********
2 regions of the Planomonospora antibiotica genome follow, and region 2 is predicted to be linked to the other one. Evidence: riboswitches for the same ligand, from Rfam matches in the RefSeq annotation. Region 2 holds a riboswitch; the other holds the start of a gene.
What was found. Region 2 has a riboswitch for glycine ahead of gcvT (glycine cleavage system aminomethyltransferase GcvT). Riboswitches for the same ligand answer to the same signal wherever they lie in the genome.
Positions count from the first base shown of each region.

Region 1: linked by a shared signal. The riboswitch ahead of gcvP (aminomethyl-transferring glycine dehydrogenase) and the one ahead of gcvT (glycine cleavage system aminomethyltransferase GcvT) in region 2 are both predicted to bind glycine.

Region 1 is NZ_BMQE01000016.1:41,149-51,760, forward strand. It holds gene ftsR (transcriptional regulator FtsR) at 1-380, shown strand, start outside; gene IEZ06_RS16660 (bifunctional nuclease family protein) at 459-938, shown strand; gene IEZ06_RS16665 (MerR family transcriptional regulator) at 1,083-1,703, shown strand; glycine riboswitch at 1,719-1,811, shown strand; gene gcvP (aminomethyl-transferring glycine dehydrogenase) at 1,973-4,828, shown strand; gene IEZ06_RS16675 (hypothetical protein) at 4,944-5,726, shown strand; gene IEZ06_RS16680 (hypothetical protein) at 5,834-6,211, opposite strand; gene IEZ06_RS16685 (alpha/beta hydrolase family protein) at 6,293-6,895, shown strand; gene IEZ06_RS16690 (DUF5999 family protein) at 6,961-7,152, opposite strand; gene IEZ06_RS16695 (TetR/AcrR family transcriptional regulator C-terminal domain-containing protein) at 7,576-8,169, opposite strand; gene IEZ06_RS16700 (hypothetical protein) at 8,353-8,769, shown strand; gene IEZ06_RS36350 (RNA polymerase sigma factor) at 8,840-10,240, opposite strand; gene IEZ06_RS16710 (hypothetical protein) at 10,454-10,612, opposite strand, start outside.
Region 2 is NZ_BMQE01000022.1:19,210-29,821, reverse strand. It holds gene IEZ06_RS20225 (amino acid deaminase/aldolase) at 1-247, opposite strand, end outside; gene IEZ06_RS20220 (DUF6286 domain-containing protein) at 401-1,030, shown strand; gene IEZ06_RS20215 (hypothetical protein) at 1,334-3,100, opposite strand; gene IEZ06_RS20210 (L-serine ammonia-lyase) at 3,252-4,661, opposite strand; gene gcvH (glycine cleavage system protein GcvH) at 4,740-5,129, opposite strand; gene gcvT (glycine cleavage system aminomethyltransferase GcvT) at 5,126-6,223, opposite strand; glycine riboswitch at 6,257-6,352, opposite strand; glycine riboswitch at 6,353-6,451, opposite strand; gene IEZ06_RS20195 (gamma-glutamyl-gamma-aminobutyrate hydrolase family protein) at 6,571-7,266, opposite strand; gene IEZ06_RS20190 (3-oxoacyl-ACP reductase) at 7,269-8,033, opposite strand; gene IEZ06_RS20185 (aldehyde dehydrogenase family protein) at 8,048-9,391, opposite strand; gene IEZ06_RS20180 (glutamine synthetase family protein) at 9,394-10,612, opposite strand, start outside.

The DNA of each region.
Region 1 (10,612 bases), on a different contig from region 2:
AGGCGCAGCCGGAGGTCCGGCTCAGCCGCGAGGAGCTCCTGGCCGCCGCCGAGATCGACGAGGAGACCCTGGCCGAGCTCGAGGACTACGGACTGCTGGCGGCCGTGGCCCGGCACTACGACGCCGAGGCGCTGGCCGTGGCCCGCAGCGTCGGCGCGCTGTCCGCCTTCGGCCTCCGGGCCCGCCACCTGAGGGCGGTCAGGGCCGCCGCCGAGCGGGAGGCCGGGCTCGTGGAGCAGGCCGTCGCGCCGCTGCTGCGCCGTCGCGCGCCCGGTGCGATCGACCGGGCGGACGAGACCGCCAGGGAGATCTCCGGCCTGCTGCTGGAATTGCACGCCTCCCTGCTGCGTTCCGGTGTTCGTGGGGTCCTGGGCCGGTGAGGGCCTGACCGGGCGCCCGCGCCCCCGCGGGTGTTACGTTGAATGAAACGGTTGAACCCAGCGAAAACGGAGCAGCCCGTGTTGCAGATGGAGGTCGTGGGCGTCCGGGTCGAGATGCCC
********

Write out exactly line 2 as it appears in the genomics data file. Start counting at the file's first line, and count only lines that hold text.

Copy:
What was found. Region 2 has a riboswitch for glycine ahead of gcvT (glycine cleavage system aminomethyltransferase GcvT). Riboswitches for the same ligand answer to the same signal wherever they lie in the genome.